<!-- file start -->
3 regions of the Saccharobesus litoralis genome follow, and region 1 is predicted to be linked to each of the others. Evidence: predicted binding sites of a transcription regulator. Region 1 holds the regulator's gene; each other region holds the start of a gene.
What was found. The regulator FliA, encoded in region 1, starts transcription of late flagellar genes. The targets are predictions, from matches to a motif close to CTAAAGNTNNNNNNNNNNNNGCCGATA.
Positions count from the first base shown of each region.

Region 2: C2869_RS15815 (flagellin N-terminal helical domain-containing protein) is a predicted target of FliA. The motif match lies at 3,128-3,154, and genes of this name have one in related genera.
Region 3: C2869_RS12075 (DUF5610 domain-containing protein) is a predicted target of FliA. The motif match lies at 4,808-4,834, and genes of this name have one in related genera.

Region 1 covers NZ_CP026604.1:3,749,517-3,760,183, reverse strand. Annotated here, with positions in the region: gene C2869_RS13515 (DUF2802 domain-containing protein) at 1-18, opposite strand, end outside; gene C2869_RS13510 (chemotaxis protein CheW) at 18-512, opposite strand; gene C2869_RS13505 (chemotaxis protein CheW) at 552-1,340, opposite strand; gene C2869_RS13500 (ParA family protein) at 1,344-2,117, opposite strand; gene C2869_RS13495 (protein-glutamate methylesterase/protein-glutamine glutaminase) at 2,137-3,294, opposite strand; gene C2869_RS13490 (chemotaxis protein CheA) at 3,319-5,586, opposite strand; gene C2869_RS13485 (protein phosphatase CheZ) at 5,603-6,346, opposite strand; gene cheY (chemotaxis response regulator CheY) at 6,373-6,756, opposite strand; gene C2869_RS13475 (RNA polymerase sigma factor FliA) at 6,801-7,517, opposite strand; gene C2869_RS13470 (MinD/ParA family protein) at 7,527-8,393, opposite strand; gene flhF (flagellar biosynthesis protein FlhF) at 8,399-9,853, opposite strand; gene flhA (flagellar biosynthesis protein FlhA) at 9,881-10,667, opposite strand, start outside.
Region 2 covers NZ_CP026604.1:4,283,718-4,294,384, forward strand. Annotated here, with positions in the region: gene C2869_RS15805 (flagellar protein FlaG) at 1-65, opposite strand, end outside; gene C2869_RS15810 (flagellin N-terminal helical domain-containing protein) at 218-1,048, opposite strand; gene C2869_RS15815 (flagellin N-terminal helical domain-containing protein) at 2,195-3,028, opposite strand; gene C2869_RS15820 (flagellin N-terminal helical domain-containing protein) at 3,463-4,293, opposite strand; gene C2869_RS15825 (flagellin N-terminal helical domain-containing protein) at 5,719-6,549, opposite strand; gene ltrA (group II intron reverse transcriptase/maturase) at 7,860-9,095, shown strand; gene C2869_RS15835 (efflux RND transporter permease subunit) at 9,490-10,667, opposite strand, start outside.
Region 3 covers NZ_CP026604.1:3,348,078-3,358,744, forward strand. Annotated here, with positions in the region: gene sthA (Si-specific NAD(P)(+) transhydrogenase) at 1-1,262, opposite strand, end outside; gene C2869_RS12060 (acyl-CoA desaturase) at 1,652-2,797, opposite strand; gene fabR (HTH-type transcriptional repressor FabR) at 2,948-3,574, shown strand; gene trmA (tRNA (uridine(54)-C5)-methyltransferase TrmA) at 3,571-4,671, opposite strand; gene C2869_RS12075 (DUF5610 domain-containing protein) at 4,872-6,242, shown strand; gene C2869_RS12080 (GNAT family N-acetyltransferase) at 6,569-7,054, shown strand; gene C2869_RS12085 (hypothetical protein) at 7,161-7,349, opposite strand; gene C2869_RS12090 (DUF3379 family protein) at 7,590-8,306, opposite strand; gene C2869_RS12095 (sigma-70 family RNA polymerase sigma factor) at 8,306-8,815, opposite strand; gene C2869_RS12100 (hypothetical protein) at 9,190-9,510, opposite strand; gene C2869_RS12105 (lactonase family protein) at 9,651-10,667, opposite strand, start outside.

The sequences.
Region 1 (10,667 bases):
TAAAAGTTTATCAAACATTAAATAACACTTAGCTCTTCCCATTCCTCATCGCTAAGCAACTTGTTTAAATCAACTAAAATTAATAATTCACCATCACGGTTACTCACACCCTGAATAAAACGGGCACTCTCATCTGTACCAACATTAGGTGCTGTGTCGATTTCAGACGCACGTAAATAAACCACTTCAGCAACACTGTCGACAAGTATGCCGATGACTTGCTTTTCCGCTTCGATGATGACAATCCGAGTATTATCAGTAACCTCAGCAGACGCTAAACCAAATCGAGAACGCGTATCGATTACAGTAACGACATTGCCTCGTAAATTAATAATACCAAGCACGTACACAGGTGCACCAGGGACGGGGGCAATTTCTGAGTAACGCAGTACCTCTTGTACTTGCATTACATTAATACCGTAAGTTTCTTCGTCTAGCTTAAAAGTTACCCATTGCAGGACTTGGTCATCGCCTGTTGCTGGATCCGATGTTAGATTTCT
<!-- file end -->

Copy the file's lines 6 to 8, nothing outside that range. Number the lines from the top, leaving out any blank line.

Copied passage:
Region 1 covers NZ_CP026604.1:3,749,517-3,760,183, reverse strand. Annotated here, with positions in the region: gene C2869_RS13515 (DUF2802 domain-containing protein) at 1-18, opposite strand, end outside; gene C2869_RS13510 (chemotaxis protein CheW) at 18-512, opposite strand; gene C2869_RS13505 (chemotaxis protein CheW) at 552-1,340, opposite strand; gene C2869_RS13500 (ParA family protein) at 1,344-2,117, opposite strand; gene C2869_RS13495 (protein-glutamate methylesterase/protein-glutamine glutaminase) at 2,137-3,294, opposite strand; gene C2869_RS13490 (chemotaxis protein CheA) at 3,319-5,586, opposite strand; gene C2869_RS13485 (protein phosphatase CheZ) at 5,603-6,346, opposite strand; gene cheY (chemotaxis response regulator CheY) at 6,373-6,756, opposite strand; gene C2869_RS13475 (RNA polymerase sigma factor FliA) at 6,801-7,517, opposite strand; gene C2869_RS13470 (MinD/ParA family protein) at 7,527-8,393, opposite strand; gene flhF (flagellar biosynthesis protein FlhF) at 8,399-9,853, opposite strand; gene flhA (flagellar biosynthesis protein FlhA) at 9,881-10,667, opposite strand, start outside.
Region 2 covers NZ_CP026604.1:4,283,718-4,294,384, forward strand. Annotated here, with positions in the region: gene C2869_RS15805 (flagellar protein FlaG) at 1-65, opposite strand, end outside; gene C2869_RS15810 (flagellin N-terminal helical domain-containing protein) at 218-1,048, opposite strand; gene C2869_RS15815 (flagellin N-terminal helical domain-containing protein) at 2,195-3,028, opposite strand; gene C2869_RS15820 (flagellin N-terminal helical domain-containing protein) at 3,463-4,293, opposite strand; gene C2869_RS15825 (flagellin N-terminal helical domain-containing protein) at 5,719-6,549, opposite strand; gene ltrA (group II intron reverse transcriptase/maturase) at 7,860-9,095, shown strand; gene C2869_RS15835 (efflux RND transporter permease subunit) at 9,490-10,667, opposite strand, start outside.
Region 3 covers NZ_CP026604.1:3,348,078-3,358,744, forward strand. Annotated here, with positions in the region: gene sthA (Si-specific NAD(P)(+) transhydrogenase) at 1-1,262, opposite strand, end outside; gene C2869_RS12060 (acyl-CoA desaturase) at 1,652-2,797, opposite strand; gene fabR (HTH-type transcriptional repressor FabR) at 2,948-3,574, shown strand; gene trmA (tRNA (uridine(54)-C5)-methyltransferase TrmA) at 3,571-4,671, opposite strand; gene C2869_RS12075 (DUF5610 domain-containing protein) at 4,872-6,242, shown strand; gene C2869_RS12080 (GNAT family N-acetyltransferase) at 6,569-7,054, shown strand; gene C2869_RS12085 (hypothetical protein) at 7,161-7,349, opposite strand; gene C2869_RS12090 (DUF3379 family protein) at 7,590-8,306, opposite strand; gene C2869_RS12095 (sigma-70 family RNA polymerase sigma factor) at 8,306-8,815, opposite strand; gene C2869_RS12100 (hypothetical protein) at 9,190-9,510, opposite strand; gene C2869_RS12105 (lactonase family protein) at 9,651-10,667, opposite strand, start outside.